On this day in 1917, Georges Clemenceau was named prime minister of France. In the late years of his life, a journalist asked Clemenceau about his impressions of foreign countries that he had visited. The ex-French leader's impressions with laced with food references.
India? "You ought to see what they eat," Clemenceau stated. "(It's) a kind of black preserve which tastes like rotten fish."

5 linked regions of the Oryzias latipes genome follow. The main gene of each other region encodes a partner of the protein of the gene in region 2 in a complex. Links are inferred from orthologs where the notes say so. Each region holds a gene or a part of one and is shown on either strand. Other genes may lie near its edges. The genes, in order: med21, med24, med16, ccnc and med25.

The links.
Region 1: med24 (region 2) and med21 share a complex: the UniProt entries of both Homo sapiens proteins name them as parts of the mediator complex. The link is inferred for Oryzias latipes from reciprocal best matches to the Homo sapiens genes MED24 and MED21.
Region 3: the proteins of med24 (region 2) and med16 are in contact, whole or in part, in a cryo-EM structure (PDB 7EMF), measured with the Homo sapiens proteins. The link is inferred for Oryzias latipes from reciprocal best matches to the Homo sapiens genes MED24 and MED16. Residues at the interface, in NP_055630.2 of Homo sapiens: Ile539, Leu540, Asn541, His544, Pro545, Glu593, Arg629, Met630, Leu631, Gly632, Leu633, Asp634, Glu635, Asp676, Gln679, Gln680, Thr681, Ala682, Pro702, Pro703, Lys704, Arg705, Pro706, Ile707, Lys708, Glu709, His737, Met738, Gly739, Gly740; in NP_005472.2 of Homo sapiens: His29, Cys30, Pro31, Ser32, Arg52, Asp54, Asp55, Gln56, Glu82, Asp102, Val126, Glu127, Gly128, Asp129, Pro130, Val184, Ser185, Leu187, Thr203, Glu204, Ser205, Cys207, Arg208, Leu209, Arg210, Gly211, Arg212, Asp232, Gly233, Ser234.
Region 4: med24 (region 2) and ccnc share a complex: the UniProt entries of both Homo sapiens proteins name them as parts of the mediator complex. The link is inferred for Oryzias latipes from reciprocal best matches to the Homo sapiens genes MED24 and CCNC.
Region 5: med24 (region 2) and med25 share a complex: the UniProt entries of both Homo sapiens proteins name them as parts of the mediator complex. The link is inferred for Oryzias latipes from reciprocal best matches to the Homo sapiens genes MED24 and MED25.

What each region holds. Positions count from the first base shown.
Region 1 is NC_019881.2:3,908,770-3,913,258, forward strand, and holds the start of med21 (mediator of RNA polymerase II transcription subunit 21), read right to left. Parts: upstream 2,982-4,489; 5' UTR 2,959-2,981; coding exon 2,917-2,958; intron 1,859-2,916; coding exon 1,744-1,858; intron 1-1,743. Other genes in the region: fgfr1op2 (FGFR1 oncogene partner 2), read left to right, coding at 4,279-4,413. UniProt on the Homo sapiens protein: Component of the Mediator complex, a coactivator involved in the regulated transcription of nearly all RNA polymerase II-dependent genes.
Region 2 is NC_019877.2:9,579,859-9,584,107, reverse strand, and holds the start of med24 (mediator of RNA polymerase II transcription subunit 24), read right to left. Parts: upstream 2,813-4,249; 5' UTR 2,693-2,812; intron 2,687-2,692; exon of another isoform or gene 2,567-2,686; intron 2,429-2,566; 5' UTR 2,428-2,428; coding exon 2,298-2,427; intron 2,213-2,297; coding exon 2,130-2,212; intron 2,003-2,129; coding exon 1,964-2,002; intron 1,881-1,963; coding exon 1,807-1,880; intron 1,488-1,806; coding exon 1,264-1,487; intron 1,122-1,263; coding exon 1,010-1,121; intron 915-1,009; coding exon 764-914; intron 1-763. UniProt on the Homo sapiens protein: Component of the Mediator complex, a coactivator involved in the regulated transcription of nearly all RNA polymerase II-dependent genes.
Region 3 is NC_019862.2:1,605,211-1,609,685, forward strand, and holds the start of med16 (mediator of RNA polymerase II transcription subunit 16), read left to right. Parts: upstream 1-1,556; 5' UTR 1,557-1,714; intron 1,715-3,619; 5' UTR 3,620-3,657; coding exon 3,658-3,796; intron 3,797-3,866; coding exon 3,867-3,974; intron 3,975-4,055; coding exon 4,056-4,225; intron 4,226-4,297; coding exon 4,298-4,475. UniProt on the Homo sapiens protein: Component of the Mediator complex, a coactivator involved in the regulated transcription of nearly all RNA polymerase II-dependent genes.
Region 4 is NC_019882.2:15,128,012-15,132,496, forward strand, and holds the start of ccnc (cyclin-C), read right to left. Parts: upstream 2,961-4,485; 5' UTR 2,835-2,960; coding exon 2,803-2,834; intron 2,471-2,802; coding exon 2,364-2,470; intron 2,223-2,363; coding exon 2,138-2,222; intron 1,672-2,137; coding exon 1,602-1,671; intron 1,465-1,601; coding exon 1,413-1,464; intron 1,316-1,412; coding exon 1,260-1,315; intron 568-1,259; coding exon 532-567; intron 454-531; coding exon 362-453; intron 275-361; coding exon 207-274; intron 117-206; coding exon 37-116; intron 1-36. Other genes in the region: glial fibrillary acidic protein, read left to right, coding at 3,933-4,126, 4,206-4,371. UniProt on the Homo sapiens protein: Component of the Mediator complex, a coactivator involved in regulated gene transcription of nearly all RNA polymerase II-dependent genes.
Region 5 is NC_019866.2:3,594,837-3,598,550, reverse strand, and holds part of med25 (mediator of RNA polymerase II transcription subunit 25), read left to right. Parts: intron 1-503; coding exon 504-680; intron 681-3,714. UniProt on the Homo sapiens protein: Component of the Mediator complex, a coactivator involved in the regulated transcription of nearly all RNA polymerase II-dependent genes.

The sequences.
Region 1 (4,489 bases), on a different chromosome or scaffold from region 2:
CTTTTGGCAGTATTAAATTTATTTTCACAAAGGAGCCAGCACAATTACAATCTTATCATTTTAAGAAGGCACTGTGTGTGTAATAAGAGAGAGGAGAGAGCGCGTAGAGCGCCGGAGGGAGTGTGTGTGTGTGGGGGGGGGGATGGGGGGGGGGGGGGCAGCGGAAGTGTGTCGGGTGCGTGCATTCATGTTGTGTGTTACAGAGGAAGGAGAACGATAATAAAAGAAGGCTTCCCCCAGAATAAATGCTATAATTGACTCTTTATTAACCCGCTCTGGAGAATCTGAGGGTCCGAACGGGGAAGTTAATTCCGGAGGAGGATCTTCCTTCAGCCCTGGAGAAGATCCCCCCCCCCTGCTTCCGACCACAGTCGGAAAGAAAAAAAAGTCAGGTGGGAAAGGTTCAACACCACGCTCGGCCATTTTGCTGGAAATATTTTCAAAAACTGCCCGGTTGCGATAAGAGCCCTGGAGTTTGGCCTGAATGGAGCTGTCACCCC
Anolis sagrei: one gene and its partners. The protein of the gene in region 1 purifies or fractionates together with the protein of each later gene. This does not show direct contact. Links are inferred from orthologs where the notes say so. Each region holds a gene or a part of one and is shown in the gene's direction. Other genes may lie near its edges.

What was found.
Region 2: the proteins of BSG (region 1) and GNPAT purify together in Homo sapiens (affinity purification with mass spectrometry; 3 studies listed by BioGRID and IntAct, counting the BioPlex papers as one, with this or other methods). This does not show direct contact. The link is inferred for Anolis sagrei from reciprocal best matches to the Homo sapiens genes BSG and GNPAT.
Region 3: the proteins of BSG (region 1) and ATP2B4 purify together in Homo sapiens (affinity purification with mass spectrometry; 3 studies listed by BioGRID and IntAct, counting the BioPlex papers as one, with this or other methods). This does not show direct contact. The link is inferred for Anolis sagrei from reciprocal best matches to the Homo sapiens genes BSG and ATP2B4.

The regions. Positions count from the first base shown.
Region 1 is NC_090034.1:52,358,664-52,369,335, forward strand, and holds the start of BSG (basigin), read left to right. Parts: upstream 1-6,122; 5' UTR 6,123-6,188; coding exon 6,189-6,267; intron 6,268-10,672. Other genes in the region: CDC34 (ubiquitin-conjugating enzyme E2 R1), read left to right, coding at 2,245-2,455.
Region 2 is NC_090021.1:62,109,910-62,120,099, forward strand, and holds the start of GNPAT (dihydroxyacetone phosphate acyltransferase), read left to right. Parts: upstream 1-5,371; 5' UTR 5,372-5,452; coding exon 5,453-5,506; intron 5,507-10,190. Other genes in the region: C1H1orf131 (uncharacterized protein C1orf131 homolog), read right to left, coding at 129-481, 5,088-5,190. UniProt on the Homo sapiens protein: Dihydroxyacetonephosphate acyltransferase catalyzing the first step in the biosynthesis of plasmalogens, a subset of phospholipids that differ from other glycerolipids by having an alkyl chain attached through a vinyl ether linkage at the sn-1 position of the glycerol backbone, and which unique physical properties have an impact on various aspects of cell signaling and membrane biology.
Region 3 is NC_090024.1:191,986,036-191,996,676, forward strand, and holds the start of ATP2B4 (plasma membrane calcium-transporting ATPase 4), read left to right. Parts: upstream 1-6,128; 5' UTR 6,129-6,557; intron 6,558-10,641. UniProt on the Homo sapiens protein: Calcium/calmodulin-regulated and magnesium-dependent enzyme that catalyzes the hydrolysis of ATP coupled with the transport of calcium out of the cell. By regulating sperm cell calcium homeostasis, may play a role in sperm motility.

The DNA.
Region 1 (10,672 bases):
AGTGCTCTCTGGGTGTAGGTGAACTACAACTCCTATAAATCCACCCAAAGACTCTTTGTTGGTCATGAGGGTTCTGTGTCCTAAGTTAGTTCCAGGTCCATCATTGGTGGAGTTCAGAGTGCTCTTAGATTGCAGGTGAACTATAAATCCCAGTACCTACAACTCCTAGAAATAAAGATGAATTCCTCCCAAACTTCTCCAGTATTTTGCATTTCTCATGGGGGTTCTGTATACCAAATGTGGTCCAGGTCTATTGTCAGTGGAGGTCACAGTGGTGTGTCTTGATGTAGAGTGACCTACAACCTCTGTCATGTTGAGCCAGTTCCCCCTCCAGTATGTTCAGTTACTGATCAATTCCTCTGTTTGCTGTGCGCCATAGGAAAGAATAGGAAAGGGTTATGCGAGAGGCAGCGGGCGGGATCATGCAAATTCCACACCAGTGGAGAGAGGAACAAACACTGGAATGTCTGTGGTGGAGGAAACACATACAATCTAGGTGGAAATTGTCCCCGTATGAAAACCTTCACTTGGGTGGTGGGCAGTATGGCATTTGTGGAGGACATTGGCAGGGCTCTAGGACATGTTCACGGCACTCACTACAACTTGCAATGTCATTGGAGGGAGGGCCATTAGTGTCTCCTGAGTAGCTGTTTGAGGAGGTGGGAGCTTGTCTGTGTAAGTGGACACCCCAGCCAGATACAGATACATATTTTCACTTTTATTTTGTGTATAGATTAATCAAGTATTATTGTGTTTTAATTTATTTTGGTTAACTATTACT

The Greeks? "What talkers they are," said Clemenceau. "You'll see them, while they eat curious objects which they call artichokes and which are merely thistles — they dip them in salt — talking, talking inexhaustibly."
Soon before he died, in 1929, the French icon predicted that the Communists ruling Soviet Russia wouldn't remain in power for more than 10 years. The cycle of purges would come to an end, he insisted. "Those things can't last," Clemenceau said. "One must eat, after all."